However, for years, fleets have been hoping that some day in the future the “tire tag” or some other evolved “smart tire” system would not only provide them with pressure and temperature information, but would enable them to track their tires, as well as tire mileage, so they could obtain tire management tools that would help them determine the best tires to buy, improve their tire maintenance and casing management, and really cut their tire cost per mile.


The good news is the future has finally arrived with the second generation of TPMS: TPMS 2.0. The real power of TPMS 2.0 is in delivering tire alerts and reports to people who care about tires. That’s what these systems do by integrating electronic TPMS with telematics and GPS.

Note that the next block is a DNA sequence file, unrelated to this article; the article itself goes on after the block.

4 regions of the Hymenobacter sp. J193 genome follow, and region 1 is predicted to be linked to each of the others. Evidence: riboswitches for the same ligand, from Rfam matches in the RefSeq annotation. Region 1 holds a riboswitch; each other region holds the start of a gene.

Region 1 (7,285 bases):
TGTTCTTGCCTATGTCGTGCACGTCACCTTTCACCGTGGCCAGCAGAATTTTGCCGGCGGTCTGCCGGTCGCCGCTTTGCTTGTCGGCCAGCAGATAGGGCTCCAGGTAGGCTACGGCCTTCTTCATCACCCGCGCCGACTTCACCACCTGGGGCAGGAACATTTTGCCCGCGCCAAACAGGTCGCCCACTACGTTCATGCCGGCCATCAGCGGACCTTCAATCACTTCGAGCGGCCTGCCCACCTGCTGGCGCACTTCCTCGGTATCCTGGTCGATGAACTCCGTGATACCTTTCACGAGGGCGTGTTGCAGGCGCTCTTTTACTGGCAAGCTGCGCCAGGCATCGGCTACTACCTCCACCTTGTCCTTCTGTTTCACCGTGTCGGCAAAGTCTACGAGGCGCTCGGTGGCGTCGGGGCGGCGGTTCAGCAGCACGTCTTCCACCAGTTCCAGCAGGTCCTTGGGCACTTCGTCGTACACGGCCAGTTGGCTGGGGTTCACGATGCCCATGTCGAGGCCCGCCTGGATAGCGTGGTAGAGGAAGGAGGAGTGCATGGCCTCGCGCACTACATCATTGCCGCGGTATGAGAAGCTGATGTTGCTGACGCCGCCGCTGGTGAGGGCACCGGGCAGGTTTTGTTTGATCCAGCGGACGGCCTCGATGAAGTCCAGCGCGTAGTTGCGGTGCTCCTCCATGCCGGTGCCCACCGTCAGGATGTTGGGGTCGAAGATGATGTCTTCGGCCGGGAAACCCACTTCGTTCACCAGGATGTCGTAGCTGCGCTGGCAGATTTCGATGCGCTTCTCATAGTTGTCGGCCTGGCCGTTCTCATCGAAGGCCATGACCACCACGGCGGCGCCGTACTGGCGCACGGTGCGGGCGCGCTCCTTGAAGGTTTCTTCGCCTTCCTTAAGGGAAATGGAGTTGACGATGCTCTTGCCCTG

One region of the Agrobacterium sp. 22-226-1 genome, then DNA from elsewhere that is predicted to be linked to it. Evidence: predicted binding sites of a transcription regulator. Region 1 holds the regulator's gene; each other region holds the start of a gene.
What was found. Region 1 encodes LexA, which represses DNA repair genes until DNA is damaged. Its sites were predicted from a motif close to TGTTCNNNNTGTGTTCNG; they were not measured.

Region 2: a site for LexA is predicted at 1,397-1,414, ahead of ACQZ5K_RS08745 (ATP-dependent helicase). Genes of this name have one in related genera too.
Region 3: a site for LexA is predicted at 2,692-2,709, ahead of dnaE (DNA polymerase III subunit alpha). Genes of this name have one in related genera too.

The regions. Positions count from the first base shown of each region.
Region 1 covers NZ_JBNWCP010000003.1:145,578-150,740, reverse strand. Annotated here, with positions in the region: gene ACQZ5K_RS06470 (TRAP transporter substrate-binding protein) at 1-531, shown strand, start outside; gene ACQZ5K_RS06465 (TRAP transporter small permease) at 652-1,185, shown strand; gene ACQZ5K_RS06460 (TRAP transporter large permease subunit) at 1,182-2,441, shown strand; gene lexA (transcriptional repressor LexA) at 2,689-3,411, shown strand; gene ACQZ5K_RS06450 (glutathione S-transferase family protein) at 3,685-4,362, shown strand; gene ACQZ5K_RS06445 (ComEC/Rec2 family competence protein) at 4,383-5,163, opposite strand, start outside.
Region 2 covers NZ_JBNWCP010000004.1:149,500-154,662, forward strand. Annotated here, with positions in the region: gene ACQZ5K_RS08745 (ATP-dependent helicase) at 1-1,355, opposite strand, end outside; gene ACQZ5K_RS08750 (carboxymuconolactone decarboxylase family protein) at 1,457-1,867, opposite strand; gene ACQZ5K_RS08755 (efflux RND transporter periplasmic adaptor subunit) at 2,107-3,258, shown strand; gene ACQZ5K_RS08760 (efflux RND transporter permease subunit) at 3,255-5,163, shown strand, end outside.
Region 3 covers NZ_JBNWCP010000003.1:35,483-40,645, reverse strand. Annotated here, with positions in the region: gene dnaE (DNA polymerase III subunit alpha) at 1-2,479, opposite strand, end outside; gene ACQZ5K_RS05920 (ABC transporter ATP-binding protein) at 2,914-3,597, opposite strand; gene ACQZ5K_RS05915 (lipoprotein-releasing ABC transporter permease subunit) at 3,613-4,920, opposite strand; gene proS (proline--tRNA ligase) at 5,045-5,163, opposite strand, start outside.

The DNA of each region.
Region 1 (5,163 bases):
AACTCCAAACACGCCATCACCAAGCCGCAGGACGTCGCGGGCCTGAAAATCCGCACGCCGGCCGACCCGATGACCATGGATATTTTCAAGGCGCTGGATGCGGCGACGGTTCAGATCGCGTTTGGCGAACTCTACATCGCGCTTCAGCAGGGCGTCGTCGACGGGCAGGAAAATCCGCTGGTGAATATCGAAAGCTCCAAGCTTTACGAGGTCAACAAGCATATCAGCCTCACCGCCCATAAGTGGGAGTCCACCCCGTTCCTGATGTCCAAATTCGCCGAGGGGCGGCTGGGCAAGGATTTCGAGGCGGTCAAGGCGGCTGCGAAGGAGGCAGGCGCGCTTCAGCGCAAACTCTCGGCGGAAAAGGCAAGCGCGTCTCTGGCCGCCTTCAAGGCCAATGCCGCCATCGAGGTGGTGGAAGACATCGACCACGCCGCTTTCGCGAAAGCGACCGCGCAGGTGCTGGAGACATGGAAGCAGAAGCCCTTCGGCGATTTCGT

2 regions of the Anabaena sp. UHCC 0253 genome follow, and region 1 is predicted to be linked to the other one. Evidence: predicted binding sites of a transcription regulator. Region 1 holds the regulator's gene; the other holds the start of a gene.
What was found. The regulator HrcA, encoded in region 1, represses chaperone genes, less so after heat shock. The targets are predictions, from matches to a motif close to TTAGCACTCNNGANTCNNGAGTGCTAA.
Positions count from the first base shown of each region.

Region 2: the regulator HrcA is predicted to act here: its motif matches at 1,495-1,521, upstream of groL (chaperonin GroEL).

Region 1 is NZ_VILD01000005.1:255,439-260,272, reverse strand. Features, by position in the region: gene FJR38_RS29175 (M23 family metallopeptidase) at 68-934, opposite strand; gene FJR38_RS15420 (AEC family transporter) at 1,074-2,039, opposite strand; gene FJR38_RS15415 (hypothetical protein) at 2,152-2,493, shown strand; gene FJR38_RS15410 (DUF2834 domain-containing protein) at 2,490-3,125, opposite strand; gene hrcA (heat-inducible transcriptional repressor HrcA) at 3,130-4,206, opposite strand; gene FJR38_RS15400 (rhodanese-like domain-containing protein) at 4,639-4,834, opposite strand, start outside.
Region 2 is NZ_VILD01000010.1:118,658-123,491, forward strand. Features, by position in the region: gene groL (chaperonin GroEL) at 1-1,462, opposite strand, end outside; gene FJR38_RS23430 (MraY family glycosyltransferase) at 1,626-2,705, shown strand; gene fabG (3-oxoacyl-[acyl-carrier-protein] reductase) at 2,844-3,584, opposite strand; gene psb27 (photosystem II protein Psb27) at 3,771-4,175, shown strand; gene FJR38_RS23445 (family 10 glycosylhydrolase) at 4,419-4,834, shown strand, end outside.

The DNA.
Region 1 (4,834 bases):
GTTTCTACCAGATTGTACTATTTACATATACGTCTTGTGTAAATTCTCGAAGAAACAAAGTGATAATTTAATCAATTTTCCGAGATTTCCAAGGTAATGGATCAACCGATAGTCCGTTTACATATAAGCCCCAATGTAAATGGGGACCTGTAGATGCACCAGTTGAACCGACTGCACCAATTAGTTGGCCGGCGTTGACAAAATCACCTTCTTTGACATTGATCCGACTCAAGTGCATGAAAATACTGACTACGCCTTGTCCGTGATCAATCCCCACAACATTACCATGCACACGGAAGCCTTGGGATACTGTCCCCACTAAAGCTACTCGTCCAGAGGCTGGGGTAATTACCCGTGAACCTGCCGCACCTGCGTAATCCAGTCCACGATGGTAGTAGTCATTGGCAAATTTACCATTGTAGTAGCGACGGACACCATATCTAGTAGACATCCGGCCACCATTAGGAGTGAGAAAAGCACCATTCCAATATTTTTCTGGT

Telematics is the communication of system and location data off a vehicle using satellite, cellular, WiFi or other wireless technologies.

The growth of telematics has been phenomenal and will continue to be driven largely in the next five years by demand for remote vehicle diagnostics.

TPMS 2.0 is remote vehicle diagnostics for tires since it provides the fleet with visibility of tire problems 24/7, even if the vehicle is hundreds of miles away.

A major difference between TPMS 1.0 and 2.0 systems is that 2.0 systems send the data off the vehicle to a database which accumulates, stores and analyzes it. This enables the user to look at one specific tire, all the tires on a vehicle, all the tires on a group of vehicles or all the tires in the whole fleet.